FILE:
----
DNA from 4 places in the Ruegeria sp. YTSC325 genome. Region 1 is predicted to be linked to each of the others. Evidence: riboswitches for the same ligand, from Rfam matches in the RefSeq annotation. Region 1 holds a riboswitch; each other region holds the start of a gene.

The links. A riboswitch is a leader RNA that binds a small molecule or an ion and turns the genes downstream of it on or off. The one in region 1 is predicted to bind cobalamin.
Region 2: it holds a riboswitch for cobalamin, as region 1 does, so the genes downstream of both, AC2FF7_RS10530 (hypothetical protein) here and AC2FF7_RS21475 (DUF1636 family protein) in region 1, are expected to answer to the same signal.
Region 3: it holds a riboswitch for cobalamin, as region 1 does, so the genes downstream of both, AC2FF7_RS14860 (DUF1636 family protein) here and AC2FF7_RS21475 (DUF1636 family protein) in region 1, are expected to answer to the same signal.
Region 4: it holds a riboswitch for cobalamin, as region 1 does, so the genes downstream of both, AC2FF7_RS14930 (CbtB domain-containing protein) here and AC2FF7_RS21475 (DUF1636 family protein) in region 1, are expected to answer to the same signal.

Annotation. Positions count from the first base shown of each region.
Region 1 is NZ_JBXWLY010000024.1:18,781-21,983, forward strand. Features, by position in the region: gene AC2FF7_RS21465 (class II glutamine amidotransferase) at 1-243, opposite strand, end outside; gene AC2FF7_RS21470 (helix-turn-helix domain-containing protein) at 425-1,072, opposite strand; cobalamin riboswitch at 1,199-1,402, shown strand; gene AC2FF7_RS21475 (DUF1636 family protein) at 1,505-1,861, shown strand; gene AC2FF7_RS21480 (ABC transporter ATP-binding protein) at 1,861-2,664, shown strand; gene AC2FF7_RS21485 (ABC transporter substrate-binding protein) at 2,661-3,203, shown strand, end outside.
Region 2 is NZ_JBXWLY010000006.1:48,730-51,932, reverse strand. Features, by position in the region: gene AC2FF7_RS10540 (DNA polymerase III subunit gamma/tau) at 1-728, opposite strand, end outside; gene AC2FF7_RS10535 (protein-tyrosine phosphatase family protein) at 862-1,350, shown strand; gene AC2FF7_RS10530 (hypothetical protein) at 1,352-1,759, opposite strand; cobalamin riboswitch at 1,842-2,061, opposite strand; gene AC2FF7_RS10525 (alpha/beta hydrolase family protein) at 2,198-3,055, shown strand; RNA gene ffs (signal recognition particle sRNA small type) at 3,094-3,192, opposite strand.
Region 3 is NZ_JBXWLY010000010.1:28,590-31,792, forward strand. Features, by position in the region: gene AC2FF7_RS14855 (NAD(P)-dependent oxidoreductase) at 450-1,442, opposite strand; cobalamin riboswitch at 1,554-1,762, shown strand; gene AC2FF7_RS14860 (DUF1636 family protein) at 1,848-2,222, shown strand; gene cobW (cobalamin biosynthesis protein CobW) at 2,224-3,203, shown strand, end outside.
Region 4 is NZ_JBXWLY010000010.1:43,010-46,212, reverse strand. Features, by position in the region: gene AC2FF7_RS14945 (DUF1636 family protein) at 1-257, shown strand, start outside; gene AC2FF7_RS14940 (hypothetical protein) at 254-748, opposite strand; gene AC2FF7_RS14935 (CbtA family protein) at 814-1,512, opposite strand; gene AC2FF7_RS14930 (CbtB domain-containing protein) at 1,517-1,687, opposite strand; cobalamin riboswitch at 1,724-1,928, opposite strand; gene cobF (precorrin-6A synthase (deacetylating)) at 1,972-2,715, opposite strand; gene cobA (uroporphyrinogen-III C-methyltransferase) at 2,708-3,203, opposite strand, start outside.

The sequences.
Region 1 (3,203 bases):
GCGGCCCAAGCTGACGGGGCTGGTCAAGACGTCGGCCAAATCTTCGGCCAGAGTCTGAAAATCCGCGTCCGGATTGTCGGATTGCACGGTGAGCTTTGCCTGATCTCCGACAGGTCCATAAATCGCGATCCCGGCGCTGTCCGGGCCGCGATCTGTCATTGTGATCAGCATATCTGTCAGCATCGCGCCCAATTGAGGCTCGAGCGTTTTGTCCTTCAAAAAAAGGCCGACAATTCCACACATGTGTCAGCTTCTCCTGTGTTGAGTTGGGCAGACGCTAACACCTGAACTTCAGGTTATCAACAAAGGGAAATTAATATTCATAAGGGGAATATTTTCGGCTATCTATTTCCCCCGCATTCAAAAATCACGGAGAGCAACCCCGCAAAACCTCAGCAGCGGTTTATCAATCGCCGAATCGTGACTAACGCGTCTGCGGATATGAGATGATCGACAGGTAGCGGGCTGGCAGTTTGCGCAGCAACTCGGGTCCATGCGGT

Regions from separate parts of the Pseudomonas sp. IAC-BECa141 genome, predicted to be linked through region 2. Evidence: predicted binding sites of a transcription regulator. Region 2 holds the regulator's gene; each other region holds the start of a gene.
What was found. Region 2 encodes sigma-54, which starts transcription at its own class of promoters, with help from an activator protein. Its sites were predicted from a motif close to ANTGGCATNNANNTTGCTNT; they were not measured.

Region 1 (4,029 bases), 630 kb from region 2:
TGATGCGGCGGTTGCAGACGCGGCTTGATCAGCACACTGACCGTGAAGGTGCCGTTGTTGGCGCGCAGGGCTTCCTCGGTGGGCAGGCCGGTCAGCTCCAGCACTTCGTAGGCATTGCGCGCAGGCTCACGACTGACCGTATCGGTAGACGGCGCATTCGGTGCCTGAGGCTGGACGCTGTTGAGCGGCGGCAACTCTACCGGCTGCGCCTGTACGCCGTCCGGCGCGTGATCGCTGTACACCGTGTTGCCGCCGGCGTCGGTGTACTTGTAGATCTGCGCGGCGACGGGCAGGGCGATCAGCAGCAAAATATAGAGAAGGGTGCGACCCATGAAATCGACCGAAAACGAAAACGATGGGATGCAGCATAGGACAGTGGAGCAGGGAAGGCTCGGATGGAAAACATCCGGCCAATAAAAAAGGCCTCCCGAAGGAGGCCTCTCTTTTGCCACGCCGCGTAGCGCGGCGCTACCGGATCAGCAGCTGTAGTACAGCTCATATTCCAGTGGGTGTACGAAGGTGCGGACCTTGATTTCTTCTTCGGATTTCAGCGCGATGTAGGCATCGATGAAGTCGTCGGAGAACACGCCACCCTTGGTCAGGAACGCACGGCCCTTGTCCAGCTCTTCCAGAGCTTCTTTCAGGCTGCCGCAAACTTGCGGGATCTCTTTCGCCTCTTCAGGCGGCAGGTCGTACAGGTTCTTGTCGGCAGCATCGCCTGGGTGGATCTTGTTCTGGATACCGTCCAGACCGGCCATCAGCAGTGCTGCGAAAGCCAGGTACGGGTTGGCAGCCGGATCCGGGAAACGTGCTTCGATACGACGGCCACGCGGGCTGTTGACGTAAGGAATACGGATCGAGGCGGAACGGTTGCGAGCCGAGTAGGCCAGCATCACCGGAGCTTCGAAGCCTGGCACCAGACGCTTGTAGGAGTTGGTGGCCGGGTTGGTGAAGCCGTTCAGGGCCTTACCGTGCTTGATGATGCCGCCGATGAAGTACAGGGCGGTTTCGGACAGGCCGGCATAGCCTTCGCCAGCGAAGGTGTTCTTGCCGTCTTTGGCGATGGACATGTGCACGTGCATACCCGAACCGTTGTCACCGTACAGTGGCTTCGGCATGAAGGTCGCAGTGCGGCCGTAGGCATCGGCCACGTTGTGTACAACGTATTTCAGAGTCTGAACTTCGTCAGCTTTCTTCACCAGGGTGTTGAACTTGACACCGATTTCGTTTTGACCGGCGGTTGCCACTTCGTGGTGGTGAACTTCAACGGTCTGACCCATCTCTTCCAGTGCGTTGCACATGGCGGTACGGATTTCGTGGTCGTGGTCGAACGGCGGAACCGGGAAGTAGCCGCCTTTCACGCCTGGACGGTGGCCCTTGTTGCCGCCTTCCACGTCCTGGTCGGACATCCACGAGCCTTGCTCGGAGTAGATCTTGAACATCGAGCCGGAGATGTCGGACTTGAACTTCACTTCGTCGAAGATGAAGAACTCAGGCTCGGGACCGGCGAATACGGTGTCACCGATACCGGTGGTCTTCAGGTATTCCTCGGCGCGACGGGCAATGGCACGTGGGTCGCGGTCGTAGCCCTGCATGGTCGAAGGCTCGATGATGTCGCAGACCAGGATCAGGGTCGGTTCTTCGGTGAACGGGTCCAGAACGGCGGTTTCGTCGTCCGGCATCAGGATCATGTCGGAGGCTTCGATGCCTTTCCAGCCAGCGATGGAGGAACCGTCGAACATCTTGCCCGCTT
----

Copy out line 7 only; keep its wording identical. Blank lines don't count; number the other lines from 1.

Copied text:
Region 1 is NZ_JBXWLY010000024.1:18,781-21,983, forward strand. Features, by position in the region: gene AC2FF7_RS21465 (class II glutamine amidotransferase) at 1-243, opposite strand, end outside; gene AC2FF7_RS21470 (helix-turn-helix domain-containing protein) at 425-1,072, opposite strand; cobalamin riboswitch at 1,199-1,402, shown strand; gene AC2FF7_RS21475 (DUF1636 family protein) at 1,505-1,861, shown strand; gene AC2FF7_RS21480 (ABC transporter ATP-binding protein) at 1,861-2,664, shown strand; gene AC2FF7_RS21485 (ABC transporter substrate-binding protein) at 2,661-3,203, shown strand, end outside.